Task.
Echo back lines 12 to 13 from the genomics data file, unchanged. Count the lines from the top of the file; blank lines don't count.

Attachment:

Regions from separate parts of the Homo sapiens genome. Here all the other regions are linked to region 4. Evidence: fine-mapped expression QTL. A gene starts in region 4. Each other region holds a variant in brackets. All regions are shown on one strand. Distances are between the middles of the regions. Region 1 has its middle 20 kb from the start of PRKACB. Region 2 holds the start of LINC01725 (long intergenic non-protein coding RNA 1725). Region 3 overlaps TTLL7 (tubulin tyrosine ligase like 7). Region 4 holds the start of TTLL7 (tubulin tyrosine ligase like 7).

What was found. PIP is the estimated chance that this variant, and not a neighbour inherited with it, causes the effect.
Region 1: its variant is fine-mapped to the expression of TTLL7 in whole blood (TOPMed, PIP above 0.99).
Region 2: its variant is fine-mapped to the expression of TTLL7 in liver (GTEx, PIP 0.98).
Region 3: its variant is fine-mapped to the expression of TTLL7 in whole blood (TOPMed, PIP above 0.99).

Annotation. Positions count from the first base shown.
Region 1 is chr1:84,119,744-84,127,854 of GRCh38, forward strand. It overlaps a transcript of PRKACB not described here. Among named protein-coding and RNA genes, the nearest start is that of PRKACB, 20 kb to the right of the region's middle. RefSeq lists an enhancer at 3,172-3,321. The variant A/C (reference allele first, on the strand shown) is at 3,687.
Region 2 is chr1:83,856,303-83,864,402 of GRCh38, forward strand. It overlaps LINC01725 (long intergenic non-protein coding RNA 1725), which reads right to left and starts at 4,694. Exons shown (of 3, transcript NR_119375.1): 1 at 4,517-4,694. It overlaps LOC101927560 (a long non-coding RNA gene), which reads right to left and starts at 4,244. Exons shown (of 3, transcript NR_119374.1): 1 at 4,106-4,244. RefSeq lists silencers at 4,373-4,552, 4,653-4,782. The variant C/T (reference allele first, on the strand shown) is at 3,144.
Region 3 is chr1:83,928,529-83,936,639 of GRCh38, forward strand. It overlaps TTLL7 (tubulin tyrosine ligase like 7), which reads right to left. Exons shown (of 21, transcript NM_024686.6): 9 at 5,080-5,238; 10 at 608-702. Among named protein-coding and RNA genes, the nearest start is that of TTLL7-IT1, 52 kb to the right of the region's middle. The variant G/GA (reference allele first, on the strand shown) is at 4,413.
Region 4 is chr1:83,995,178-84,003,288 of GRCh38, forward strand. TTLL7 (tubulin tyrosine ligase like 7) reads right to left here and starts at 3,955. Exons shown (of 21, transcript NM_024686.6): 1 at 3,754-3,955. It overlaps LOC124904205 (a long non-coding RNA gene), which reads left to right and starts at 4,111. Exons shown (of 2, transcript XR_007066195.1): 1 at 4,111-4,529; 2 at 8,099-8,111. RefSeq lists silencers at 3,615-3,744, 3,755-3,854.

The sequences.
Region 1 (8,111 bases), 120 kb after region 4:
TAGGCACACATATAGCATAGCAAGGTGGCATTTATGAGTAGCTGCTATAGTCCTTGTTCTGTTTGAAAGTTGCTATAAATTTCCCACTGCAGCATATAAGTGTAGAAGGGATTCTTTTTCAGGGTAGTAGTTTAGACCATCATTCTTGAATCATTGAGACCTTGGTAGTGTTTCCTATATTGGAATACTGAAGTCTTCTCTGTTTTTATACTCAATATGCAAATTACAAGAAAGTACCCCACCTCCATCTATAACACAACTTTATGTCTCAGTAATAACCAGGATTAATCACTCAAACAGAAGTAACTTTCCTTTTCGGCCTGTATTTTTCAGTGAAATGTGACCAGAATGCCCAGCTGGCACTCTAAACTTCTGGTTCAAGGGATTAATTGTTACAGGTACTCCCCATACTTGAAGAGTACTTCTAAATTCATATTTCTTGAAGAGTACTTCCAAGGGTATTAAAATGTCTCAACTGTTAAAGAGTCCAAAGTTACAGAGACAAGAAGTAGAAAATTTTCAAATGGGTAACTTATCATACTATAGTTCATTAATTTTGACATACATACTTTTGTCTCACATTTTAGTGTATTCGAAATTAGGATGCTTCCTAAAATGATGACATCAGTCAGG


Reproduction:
Region 1 (8,111 bases), 120 kb after region 4:
TAGGCACACATATAGCATAGCAAGGTGGCATTTATGAGTAGCTGCTATAGTCCTTGTTCTGTTTGAAAGTTGCTATAAATTTCCCACTGCAGCATATAAGTGTAGAAGGGATTCTTTTTCAGGGTAGTAGTTTAGACCATCATTCTTGAATCATTGAGACCTTGGTAGTGTTTCCTATATTGGAATACTGAAGTCTTCTCTGTTTTTATACTCAATATGCAAATTACAAGAAAGTACCCCACCTCCATCTATAACACAACTTTATGTCTCAGTAATAACCAGGATTAATCACTCAAACAGAAGTAACTTTCCTTTTCGGCCTGTATTTTTCAGTGAAATGTGACCAGAATGCCCAGCTGGCACTCTAAACTTCTGGTTCAAGGGATTAATTGTTACAGGTACTCCCCATACTTGAAGAGTACTTCTAAATTCATATTTCTTGAAGAGTACTTCCAAGGGTATTAAAATGTCTCAACTGTTAAAGAGTCCAAAGTTACAGAGACAAGAAGTAGAAAATTTTCAAATGGGTAACTTATCATACTATAGTTCATTAATTTTGACATACATACTTTTGTCTCACATTTTAGTGTATTCGAAATTAGGATGCTTCCTAAAATGATGACATCAGTCAGG